*About five years ago I sold off my “entire” football collection, but I held some stuff back, namely my Peyton Manning rookies and my 1981 Joe Montana rookie. I think I will sell my Mannings (Topps Chrome, Bowman Chrome, Upper Deck) this year and take the money and buy something in baseball — maybe a Bob Gibson rookie, or another original T206 HOFer. Montana? Not going anywhere.
*Speaking of “Joe Cool,” if you’ve yet to look at my eBay auctions, I’ve got a sweet lot containing two game tickets (Goal Line, baby!) from SuperBowl XIX and a game program up for sale. Montana was the MVP of that SuperBowl. I’ve also added a Montana jersey in the lot.
*Whenever I think of Montana, I always think of his successor, Steve Young. No worries, not pitching any items for sale here. Just wanted to note that I saw Young on NFL Network the other day on the Top 100 Players in the History of the NFL — great series. I’ve professed my love for the MLB Network a few times since it started almost two years ago, but NFL Films really has done the absolute greatest job of creating a cinematic experience with sporting events from the past. You feel the passion and drama.
OK, that is all for now. Just a quick reminder that I am on Twitter. I’m more active there, although it has been slow lately since I can’t seem to find an app/client that works on my BlackJack2. Yes, I know, that is soooo 2009.
Mark McGwire and Roger Maris rookie cards will forever be linked.
1999 Topps HR Record, No. 61
My jaw dropped, my heart skipped a beat; for a few seconds I wondered if someone had sent the Associated Press a false statement reportedly on behalf of Mark McGwire. But within minutes, it became increasingly clear. This was not a joke: Mark McGwire was admitting to using steroids.
Growing up in the San Francisco Bay Area, Mark McGwire was absolutely one of my favorite baseball players. Before he even stepped into a St. Louis Cardinal uniform, McGwire was a baseball hero to me. I had the Jose Canseco-Mark McGwire “Bash Brothers” poster on my wall; I emulated his swing when I played sandlot ball; I rushed home after school to catch the last inning or two hoping that Bill King, who announced the A’s games over the radio, would call another of McGwire’s homers. All of this was before the 1998 season, the one that turned McGwire into a figure that transcended sports.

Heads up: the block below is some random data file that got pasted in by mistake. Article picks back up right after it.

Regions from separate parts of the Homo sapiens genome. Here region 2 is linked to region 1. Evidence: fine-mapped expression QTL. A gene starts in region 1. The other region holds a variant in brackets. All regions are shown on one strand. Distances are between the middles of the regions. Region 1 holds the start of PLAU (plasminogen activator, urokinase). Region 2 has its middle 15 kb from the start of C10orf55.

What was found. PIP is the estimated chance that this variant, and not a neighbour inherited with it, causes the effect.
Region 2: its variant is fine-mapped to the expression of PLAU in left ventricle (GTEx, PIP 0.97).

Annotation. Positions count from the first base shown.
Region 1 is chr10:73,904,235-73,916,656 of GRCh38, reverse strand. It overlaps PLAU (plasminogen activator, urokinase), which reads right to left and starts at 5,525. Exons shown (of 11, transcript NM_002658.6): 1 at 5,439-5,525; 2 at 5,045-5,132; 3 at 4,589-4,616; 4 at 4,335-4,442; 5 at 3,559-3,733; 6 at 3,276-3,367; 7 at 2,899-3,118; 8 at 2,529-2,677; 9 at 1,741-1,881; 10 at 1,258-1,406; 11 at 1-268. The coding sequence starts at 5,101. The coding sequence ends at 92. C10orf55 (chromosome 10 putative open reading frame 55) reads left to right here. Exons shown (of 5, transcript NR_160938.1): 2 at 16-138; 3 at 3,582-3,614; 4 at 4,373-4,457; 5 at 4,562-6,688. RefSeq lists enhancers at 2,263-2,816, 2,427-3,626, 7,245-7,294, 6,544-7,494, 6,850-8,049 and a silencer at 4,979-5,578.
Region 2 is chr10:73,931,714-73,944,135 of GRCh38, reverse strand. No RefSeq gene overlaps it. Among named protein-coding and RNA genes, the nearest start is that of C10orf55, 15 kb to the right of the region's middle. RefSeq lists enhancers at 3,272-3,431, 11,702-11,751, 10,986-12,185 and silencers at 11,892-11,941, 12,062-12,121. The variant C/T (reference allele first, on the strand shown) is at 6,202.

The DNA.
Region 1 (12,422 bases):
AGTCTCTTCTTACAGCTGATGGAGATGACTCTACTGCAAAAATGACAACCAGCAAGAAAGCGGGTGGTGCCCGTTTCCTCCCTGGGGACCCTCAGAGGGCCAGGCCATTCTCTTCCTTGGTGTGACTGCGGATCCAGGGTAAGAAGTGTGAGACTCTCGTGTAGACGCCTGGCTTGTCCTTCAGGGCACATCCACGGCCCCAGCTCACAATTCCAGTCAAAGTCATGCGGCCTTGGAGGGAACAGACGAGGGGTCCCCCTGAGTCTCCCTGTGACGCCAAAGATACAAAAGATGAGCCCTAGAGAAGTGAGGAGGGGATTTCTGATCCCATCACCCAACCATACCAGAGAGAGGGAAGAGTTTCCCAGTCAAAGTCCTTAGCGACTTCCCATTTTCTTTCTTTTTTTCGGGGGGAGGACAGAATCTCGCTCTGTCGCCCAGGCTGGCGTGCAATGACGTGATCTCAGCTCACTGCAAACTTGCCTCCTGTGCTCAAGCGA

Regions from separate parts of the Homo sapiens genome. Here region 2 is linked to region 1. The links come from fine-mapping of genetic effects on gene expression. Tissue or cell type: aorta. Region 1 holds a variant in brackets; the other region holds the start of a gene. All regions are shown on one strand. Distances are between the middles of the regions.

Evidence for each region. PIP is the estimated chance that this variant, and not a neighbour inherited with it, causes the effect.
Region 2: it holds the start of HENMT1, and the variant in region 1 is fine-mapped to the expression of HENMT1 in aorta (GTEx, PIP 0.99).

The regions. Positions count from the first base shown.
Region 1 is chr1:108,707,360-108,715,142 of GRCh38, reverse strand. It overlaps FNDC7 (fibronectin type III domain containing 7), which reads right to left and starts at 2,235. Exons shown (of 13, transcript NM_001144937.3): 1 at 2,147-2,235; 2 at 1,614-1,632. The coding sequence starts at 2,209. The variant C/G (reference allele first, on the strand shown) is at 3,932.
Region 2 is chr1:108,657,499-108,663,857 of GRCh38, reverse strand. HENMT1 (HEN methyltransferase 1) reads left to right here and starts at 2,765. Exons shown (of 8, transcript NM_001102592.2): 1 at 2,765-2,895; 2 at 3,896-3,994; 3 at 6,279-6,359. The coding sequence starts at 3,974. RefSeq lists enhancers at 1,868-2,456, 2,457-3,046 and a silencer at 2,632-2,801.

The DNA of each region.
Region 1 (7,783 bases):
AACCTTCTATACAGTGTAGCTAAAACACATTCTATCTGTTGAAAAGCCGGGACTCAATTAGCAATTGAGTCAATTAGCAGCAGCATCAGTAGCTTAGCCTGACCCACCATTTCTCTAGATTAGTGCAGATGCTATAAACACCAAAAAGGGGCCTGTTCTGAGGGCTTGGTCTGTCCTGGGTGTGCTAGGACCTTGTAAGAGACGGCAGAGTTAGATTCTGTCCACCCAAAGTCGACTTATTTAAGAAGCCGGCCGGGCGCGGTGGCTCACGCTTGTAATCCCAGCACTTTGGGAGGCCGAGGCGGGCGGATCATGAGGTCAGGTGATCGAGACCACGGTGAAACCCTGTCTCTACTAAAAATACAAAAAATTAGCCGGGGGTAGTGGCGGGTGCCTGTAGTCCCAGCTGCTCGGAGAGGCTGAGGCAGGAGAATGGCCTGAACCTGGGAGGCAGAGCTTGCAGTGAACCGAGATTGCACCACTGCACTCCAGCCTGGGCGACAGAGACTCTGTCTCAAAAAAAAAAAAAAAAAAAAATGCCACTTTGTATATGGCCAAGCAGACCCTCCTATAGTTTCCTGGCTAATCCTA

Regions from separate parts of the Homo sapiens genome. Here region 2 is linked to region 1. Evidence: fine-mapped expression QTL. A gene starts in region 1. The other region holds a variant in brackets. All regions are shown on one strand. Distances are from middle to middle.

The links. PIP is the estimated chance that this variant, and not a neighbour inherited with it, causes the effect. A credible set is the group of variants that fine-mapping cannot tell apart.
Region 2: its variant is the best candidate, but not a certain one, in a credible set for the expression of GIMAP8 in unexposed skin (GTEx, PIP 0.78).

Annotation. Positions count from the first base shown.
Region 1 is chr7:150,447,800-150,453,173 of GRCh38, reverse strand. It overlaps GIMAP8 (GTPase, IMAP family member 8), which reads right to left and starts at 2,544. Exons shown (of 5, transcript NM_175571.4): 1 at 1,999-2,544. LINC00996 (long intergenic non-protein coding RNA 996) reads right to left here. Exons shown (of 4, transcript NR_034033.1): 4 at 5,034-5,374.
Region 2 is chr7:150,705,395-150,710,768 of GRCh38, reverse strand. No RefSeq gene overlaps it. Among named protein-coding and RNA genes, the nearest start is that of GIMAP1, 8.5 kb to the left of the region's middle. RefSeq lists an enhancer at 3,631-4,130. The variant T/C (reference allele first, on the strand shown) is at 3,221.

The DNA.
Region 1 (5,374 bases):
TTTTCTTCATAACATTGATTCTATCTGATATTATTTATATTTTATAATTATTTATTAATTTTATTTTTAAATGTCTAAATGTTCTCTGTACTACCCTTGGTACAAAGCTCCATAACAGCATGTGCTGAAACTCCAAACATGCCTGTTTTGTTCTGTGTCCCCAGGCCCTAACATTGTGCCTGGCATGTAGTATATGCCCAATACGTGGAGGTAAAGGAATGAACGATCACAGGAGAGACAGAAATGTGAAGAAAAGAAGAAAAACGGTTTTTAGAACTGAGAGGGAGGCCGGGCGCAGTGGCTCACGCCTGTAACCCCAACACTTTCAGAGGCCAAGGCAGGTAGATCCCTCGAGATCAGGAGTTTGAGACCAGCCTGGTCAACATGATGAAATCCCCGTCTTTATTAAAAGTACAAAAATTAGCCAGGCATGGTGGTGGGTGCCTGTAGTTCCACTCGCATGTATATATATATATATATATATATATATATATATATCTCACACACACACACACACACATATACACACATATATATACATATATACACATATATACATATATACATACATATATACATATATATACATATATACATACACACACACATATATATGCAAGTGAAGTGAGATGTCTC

The fact that McGwire used steroids is not what shocked me; it’s the way the news came out. There wasn’t some reporter who broke the story, it came from McGwire himself in a statement to the Associated Press, and then the rest of the world. And it happened on a Monday, not some Friday afternoon as these things usually go down.
And on the same day, McGwire agreed to an hour-long interview with Bob Costas — who is a baseball fan like you and I — but also a damn good broadcast journalist. This wasn’t an Alex Rodriguez moment where he threw on some lip gloss and had a sitdown with softball thrower Katie Couric in prime time. This was Bob Costas, who McGwire knew was going to pelt him with real question after real question.
1989 Upper Deck
I watched that interview three times Monday night, and each time I winced at what I was hearing. If you ask the big-time baseball writers, they’ll tell you McGwire failed because he didn’t confess to everything. There were no details about where, when and how much. But rather some vagueness to the amounts of performance enhancing drugs. McGwire says he experimented with them in 1989, and then started using them in 1993 to help recover from injuries. He then used them on and off throughout the rest of the decade, and added in some Human Growth Hormone, as well as the then over-the-counter supplement Androstenedione.
To a person looking for every little detail, the answers were not enough. In fact, even if he had told us tons of details, many would still be dissatisfied with his confession because a person who has lied rarely tells a complete truth; they always hold something back. At least that is the perception of many.
Ball signed by Mark McGwire and Jose Canseco; obtained in person by a friend who gave the ball to me.
For me, and many fans, I do think McGwire has given us what we needed to hear. We needed to know that he used performance enhancing drugs; that he did so early in his career, and that he did so during his single-season home run record-setting season. What no one is buying is that he used them solely for healing his injuries à la Andy Pettitte; so that “my body can feel better.” I’m calling B.S. I mean it’s not like people play the lottery just to feel the thrill of winning, they love the prizes that come with it too. I digress.
What McGwire did do though, was tackle this problem head-on, even if it was several years after it really started to boil over. I believe the timing of his answers were in-fact linked to a perceived legal issues about his non-statement statement to Congress five years ago. But the timing was also strategic in the fact that it came still two and a half months before the baseball season started. Sure the issue will crop up at different points in the future, but it will, for the most part, die down unless someone unearths some stunning fact that will need yet another confession.